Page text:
HCI gives virtual desktops a new lease of life

HCI gives virtual desktops a new lease of life

With the emergence of hyperconvergence enterprises might be able to realise the full benefits VDI.

Virtual desktop infrastructure (VDI) has been gaining traction with enterprises, albeit gradually. That’s mainly due to the fact that enterprises will have to go through the expensive cycle of replacing laptops and desktops every three or four years. Also, the task of issuing updates and patches to hundreds of individual machines can be cumbersome and time consuming. With VDI, companies can host all desktops, operating systems and applications in a data centre. This way, the endpoints could be thin clients that could include older desktops or mobile devices used by employees.

One of the biggest advantages of opting for VDI is that company data resides in the data centre and the chances of hackers targeting employees’ devices reduces. With VDI employees can securely access their data anywhere from their devices. IT organisations can centrally manage the desktops, operating systems and applications. This could lead to better manageability and greater cost savings.

Slow progress
While VDI as a technology has been around for almost two decades, enterprises are slow on its uptake due to several reasons. One of them is that with concepts like BYOD, employees tend to work with various operating systems and applications of their choice, which could make centralised management harder. Yet another reason is the downtime associated with VDI. If the VDI server crashes at any given point in time no one will be able to work and that could lead to huge productivity losses. Another issue is that companies today are increasingly moving their data centres to the cloud. The flexibility offered by cloud options makes VDI unattractive to many enterprises. That is also because VDI was originally designed for companies that had an on-premise IT infrastructure model. A few vendors today offer Data-as-a-Service (DaaS) and VDI on cloud, but these come with their own concerns, in terms of connectivity, cost and security.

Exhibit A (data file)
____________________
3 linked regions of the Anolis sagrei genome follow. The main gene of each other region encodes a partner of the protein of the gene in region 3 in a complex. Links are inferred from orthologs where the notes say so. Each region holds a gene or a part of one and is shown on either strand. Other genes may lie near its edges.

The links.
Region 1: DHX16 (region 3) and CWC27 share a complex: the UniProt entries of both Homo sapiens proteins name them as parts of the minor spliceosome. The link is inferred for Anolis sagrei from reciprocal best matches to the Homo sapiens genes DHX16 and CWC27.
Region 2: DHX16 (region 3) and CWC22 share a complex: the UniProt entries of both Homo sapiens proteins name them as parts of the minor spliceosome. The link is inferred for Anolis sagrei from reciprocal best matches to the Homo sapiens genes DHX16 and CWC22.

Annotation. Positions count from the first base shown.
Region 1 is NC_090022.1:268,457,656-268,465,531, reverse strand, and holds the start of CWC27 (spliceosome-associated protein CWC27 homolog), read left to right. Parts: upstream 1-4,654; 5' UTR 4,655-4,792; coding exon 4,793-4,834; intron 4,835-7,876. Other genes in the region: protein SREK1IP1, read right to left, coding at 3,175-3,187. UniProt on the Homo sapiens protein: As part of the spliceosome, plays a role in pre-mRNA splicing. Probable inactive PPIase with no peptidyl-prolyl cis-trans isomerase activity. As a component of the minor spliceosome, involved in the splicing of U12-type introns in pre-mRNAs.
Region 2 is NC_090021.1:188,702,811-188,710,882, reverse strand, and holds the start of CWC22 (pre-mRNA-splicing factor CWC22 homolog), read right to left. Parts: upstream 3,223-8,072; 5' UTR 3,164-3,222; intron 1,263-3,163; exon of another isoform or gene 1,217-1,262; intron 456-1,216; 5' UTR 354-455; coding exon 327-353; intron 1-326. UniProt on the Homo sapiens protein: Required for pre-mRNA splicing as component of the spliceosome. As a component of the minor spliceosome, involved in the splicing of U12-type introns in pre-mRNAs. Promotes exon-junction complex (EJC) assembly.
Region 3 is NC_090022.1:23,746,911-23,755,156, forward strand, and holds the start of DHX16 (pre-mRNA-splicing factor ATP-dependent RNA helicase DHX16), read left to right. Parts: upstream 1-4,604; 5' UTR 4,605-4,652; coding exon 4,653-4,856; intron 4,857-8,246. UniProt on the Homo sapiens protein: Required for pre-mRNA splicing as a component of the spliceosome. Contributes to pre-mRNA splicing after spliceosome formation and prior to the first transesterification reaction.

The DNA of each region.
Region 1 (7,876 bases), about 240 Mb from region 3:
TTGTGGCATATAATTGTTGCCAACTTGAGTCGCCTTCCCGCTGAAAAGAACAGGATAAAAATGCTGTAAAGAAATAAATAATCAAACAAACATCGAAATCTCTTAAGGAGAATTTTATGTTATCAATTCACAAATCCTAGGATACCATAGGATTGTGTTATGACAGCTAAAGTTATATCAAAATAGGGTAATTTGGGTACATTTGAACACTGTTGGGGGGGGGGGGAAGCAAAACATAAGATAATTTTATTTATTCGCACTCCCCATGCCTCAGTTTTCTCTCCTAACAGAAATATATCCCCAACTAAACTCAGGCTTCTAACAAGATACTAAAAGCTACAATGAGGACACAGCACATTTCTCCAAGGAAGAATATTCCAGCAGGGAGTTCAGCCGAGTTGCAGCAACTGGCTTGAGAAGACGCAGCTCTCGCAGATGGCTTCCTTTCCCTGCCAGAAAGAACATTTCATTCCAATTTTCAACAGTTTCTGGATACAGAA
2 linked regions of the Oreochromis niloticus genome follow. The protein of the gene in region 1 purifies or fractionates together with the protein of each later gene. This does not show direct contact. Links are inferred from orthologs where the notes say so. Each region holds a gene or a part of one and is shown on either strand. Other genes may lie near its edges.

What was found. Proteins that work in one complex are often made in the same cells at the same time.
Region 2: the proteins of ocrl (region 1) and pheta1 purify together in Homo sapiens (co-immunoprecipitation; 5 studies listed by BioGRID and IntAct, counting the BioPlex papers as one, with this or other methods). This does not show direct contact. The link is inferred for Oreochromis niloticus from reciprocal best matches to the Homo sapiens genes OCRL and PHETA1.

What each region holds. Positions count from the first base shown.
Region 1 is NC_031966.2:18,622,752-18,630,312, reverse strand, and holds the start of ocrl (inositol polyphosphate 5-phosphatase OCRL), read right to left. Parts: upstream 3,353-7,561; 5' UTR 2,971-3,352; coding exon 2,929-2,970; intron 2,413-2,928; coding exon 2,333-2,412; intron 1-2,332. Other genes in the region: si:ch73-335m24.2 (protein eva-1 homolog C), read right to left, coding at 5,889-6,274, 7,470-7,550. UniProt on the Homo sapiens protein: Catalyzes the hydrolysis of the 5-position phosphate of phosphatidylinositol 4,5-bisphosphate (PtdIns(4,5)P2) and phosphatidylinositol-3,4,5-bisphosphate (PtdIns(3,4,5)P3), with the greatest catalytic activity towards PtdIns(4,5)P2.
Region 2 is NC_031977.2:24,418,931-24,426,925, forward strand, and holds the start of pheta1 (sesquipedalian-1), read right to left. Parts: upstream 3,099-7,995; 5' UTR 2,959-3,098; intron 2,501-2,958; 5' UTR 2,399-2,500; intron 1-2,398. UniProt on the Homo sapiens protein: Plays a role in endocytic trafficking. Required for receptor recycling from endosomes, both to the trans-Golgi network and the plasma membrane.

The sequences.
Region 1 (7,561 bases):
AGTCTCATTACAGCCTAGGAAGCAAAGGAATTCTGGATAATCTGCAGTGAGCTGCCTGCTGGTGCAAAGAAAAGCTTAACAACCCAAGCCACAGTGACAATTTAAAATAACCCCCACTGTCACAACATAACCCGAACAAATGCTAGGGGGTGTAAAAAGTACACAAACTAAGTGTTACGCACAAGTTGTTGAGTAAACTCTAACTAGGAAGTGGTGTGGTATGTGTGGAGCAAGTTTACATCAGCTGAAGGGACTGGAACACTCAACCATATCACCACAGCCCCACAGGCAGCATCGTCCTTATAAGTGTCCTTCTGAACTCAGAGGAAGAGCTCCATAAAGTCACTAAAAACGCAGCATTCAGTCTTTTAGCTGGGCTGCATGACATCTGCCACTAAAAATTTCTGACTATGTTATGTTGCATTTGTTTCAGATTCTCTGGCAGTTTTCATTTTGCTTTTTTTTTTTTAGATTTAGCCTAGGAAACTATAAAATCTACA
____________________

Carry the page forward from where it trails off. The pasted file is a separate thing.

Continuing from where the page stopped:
The new case for VDI
However, with technology providers coming up with hyper-converged infrastructure (HCI) appliances, there is a new case for deploying VDI. HCI is a software-defined approach that virtualizes all elements of traditional hardware-defined systems, including compute, storage and networking. HCI also encompasses replication, backup, cloud gateway, real time deduplication and WAN optimisation, among others.

HCI can also help enterprises reduce costs as HCI appliances integrate all elements of a data centre. Buying these elements individually and integrating them can be more expensive and time consuming. HCI also delivers better manageability and scalability while delivering automated updates. Many HCI vendors today are also offering solutions that include automated VDI. While VDI by itself may not make sense for many enterprises, with HCI they can hope to realise the full benefits of a virtualized desktop infrastructure.

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